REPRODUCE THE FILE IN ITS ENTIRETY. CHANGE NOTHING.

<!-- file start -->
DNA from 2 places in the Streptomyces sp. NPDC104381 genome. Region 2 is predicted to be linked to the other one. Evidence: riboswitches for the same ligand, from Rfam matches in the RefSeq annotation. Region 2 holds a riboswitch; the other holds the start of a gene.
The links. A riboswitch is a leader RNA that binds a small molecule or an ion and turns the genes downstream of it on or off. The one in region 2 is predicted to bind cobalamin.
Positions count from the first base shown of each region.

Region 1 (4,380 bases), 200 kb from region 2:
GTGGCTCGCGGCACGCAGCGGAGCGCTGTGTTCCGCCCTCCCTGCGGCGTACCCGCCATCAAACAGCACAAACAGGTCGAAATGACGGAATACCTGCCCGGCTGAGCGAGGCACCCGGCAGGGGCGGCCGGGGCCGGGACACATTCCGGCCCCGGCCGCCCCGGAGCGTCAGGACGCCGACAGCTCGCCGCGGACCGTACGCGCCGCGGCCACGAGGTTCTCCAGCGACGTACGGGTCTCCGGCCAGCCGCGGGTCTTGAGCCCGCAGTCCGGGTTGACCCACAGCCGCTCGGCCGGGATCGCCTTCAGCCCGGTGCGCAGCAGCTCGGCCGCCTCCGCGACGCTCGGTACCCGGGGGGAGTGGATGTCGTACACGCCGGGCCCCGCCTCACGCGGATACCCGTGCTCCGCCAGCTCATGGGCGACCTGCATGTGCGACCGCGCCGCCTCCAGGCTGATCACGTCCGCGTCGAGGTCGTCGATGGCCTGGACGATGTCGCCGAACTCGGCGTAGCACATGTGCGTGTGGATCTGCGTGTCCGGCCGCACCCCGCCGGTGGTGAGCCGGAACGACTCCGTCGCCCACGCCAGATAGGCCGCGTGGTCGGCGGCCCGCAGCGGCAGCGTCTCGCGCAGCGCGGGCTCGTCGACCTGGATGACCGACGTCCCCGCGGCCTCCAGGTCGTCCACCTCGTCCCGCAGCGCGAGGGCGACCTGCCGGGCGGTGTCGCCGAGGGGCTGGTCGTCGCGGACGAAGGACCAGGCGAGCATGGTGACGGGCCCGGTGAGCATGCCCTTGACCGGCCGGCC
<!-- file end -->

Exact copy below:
DNA from 2 places in the Streptomyces sp. NPDC104381 genome. Region 2 is predicted to be linked to the other one. Evidence: riboswitches for the same ligand, from Rfam matches in the RefSeq annotation. Region 2 holds a riboswitch; the other holds the start of a gene.
The links. A riboswitch is a leader RNA that binds a small molecule or an ion and turns the genes downstream of it on or off. The one in region 2 is predicted to bind cobalamin.
Positions count from the first base shown of each region.

Region 1 (4,380 bases), 200 kb from region 2:
GTGGCTCGCGGCACGCAGCGGAGCGCTGTGTTCCGCCCTCCCTGCGGCGTACCCGCCATCAAACAGCACAAACAGGTCGAAATGACGGAATACCTGCCCGGCTGAGCGAGGCACCCGGCAGGGGCGGCCGGGGCCGGGACACATTCCGGCCCCGGCCGCCCCGGAGCGTCAGGACGCCGACAGCTCGCCGCGGACCGTACGCGCCGCGGCCACGAGGTTCTCCAGCGACGTACGGGTCTCCGGCCAGCCGCGGGTCTTGAGCCCGCAGTCCGGGTTGACCCACAGCCGCTCGGCCGGGATCGCCTTCAGCCCGGTGCGCAGCAGCTCGGCCGCCTCCGCGACGCTCGGTACCCGGGGGGAGTGGATGTCGTACACGCCGGGCCCCGCCTCACGCGGATACCCGTGCTCCGCCAGCTCATGGGCGACCTGCATGTGCGACCGCGCCGCCTCCAGGCTGATCACGTCCGCGTCGAGGTCGTCGATGGCCTGGACGATGTCGCCGAACTCGGCGTAGCACATGTGCGTGTGGATCTGCGTGTCCGGCCGCACCCCGCCGGTGGTGAGCCGGAACGACTCCGTCGCCCACGCCAGATAGGCCGCGTGGTCGGCGGCCCGCAGCGGCAGCGTCTCGCGCAGCGCGGGCTCGTCGACCTGGATGACCGACGTCCCCGCGGCCTCCAGGTCGTCCACCTCGTCCCGCAGCGCGAGGGCGACCTGCCGGGCGGTGTCGCCGAGGGGCTGGTCGTCGCGGACGAAGGACCAGGCGAGCATGGTGACGGGCCCGGTGAGCATGCCCTTGACCGGCCGGCC